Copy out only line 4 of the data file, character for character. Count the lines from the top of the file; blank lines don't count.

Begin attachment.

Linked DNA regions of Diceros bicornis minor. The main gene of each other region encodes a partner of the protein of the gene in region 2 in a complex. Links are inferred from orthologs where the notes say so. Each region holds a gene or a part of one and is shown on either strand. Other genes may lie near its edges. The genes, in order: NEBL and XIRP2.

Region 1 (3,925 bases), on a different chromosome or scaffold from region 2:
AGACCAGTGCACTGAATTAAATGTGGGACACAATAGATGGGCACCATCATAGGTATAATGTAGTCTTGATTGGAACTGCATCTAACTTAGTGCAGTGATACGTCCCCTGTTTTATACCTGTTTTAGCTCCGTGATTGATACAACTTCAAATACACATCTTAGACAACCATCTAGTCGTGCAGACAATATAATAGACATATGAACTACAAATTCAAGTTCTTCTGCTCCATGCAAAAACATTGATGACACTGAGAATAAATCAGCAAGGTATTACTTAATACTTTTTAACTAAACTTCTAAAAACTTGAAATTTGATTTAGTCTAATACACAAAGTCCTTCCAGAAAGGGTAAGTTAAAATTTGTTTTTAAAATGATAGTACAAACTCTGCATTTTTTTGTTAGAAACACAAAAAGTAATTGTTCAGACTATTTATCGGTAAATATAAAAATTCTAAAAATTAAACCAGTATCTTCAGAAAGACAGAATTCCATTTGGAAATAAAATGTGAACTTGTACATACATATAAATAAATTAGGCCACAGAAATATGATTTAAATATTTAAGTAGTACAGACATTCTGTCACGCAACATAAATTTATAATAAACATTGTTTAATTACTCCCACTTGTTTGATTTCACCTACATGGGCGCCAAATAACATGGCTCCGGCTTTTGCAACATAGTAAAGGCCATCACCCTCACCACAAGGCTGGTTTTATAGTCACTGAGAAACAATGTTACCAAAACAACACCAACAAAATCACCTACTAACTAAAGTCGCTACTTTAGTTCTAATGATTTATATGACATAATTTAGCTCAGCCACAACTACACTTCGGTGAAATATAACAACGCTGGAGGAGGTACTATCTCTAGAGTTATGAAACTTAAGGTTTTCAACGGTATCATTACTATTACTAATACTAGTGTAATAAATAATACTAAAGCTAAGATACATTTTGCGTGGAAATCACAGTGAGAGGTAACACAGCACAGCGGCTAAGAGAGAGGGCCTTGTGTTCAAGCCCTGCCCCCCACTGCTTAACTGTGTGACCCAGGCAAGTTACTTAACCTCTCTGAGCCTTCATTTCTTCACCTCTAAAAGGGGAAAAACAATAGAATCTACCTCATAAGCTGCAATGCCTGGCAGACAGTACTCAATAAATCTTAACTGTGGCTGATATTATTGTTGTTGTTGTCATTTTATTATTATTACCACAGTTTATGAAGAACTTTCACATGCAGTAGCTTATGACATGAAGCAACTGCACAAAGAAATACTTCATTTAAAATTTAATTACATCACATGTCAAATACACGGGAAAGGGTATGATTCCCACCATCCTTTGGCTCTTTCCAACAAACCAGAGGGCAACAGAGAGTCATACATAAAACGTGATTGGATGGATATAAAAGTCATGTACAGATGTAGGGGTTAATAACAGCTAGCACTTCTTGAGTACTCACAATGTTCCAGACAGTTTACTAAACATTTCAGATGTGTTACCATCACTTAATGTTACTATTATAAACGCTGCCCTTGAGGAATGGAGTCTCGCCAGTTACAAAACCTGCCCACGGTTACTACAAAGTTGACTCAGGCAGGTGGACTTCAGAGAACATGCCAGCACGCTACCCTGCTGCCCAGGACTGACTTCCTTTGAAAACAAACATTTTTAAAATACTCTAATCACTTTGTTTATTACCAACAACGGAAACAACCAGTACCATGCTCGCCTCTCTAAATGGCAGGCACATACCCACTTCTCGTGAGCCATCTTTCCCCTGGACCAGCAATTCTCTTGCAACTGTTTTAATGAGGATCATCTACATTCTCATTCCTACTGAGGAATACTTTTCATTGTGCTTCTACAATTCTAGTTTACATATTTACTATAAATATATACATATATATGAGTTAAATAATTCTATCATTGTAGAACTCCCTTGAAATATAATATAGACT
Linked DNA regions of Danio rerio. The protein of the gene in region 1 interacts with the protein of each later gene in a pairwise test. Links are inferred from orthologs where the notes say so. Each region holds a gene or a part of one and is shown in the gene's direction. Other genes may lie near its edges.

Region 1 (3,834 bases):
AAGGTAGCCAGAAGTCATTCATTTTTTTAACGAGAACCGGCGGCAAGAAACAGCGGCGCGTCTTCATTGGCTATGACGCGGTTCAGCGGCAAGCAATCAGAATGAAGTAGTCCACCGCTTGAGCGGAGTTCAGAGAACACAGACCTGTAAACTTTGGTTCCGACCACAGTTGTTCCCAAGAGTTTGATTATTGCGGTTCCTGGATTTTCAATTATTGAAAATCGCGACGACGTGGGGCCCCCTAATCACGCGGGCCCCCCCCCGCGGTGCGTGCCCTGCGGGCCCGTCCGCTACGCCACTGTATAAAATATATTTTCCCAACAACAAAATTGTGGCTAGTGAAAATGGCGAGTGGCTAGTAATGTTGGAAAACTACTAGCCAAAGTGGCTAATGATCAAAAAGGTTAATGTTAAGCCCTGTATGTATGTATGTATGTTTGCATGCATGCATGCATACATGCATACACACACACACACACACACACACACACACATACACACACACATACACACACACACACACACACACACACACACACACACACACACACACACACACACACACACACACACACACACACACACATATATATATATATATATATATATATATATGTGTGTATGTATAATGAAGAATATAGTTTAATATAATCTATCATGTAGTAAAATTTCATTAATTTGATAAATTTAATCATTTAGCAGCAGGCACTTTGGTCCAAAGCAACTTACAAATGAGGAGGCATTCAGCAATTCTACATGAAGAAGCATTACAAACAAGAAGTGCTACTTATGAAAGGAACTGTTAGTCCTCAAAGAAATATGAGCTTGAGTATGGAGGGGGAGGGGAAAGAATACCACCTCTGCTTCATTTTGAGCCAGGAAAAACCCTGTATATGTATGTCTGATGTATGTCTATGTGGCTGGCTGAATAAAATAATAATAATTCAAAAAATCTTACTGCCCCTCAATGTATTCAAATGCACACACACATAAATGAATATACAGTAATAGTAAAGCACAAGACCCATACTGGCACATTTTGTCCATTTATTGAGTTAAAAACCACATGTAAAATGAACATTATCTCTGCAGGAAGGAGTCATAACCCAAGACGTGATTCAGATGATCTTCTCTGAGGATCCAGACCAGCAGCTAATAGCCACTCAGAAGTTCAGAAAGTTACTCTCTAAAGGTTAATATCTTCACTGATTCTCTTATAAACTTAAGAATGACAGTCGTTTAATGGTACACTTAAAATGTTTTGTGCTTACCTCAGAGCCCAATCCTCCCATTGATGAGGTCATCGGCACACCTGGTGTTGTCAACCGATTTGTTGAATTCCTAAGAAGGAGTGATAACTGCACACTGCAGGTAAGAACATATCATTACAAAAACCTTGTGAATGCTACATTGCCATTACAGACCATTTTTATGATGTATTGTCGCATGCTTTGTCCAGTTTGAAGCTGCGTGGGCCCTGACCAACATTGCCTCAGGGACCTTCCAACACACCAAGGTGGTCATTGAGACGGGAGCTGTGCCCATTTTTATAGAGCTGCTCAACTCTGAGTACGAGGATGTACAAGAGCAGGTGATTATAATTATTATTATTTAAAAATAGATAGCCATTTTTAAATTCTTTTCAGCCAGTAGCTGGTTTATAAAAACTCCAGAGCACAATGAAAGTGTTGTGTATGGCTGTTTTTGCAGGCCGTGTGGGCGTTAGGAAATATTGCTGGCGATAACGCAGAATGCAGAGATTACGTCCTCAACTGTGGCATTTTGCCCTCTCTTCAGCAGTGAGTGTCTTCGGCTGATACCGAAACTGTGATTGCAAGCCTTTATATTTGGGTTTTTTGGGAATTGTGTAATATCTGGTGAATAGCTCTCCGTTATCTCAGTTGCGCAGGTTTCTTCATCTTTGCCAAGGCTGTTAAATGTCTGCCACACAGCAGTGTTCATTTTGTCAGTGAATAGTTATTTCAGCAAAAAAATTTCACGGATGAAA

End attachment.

Linked DNA regions of Danio rerio. The protein of the gene in region 1 interacts with the protein of each later gene in a pairwise test. Links are inferred from orthologs where the notes say so. Each region holds a gene or a part of one and is shown in the gene's direction. Other genes may lie near its edges.